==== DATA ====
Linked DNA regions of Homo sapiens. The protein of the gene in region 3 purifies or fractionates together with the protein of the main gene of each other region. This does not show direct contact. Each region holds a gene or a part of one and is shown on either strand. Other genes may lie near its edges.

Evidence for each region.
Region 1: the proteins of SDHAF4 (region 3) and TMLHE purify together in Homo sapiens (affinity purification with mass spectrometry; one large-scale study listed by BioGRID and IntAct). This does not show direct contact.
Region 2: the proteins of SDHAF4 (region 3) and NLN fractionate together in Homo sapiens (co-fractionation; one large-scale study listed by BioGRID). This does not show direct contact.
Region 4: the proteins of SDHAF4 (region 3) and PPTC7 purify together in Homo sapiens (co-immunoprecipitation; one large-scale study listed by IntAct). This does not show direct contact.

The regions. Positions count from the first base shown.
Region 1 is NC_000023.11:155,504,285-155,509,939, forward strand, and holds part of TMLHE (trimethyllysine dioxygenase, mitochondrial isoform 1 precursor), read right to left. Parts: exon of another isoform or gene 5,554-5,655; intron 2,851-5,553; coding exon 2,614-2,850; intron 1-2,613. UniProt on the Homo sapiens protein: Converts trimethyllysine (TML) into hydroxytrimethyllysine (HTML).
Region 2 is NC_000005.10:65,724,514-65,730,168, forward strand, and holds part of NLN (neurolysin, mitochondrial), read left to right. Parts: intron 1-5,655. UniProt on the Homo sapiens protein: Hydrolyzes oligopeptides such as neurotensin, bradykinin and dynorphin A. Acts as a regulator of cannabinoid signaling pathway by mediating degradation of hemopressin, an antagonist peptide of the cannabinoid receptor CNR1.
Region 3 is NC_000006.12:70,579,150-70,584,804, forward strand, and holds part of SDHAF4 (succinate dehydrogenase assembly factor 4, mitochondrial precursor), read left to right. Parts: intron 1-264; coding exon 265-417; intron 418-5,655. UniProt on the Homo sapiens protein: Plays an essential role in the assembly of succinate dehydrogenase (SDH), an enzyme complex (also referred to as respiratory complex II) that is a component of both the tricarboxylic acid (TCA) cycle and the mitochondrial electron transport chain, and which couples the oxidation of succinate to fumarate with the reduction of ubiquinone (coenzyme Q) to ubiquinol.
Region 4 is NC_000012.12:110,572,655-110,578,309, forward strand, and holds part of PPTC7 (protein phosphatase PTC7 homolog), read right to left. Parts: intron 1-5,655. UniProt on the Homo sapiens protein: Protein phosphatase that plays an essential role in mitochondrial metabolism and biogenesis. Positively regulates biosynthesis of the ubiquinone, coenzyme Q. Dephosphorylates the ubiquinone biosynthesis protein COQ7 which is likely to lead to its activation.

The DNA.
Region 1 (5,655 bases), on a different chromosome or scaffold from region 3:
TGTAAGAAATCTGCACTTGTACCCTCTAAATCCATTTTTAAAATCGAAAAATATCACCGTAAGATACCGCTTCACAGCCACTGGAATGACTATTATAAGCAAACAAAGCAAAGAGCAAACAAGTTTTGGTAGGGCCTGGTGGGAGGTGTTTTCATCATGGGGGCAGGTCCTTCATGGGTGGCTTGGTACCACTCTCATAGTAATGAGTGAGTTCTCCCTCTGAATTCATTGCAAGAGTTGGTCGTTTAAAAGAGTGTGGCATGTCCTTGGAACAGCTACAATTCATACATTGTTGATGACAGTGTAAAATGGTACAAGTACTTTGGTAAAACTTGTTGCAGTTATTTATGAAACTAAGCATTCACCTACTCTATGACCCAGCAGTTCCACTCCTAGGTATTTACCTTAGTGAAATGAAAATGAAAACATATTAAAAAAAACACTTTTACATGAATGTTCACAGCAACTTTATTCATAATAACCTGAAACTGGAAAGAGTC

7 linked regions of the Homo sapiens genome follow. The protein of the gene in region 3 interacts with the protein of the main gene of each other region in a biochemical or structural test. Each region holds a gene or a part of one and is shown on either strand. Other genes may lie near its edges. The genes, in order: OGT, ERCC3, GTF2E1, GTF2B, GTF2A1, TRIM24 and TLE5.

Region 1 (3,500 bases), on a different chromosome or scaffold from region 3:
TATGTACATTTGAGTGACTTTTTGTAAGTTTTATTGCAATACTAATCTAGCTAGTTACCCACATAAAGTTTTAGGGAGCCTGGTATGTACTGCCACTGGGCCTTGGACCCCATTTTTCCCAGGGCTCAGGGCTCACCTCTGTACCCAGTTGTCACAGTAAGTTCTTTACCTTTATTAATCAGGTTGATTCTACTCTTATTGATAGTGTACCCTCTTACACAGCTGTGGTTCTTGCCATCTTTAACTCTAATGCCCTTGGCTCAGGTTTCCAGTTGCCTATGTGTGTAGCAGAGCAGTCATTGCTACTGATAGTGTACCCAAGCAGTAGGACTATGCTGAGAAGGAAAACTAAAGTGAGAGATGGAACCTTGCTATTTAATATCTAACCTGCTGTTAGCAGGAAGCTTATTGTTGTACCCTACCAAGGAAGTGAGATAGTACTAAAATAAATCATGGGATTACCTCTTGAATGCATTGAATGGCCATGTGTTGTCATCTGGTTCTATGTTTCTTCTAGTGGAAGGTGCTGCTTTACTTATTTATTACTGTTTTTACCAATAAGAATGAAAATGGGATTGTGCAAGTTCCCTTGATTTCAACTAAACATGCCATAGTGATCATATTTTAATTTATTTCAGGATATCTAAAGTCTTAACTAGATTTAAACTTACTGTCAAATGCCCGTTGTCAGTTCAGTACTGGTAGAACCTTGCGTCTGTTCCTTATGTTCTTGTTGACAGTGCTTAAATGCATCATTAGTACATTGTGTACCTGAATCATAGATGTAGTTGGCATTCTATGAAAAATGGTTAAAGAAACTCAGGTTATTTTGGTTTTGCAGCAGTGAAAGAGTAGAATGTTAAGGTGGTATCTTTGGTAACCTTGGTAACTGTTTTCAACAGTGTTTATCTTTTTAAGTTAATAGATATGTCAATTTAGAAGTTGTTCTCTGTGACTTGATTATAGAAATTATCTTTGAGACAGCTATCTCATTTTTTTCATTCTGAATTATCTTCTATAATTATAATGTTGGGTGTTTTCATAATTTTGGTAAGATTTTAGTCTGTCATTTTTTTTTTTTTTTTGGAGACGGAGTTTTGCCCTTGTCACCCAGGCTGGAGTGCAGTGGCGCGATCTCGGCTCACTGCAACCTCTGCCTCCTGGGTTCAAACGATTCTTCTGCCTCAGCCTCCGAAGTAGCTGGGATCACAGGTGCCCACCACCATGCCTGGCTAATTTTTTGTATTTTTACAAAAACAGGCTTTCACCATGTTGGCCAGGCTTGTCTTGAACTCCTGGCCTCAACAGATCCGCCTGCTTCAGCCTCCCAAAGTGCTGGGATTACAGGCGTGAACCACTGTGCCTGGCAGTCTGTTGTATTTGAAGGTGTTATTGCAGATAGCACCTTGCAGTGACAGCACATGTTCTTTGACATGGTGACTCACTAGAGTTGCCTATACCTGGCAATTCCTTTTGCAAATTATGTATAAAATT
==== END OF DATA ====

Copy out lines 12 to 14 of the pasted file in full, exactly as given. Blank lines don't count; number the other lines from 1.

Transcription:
Region 1 (5,655 bases), on a different chromosome or scaffold from region 3:
TGTAAGAAATCTGCACTTGTACCCTCTAAATCCATTTTTAAAATCGAAAAATATCACCGTAAGATACCGCTTCACAGCCACTGGAATGACTATTATAAGCAAACAAAGCAAAGAGCAAACAAGTTTTGGTAGGGCCTGGTGGGAGGTGTTTTCATCATGGGGGCAGGTCCTTCATGGGTGGCTTGGTACCACTCTCATAGTAATGAGTGAGTTCTCCCTCTGAATTCATTGCAAGAGTTGGTCGTTTAAAAGAGTGTGGCATGTCCTTGGAACAGCTACAATTCATACATTGTTGATGACAGTGTAAAATGGTACAAGTACTTTGGTAAAACTTGTTGCAGTTATTTATGAAACTAAGCATTCACCTACTCTATGACCCAGCAGTTCCACTCCTAGGTATTTACCTTAGTGAAATGAAAATGAAAACATATTAAAAAAAACACTTTTACATGAATGTTCACAGCAACTTTATTCATAATAACCTGAAACTGGAAAGAGTC

7 linked regions of the Homo sapiens genome follow. The protein of the gene in region 3 interacts with the protein of the main gene of each other region in a biochemical or structural test. Each region holds a gene or a part of one and is shown on either strand. Other genes may lie near its edges. The genes, in order: OGT, ERCC3, GTF2E1, GTF2B, GTF2A1, TRIM24 and TLE5.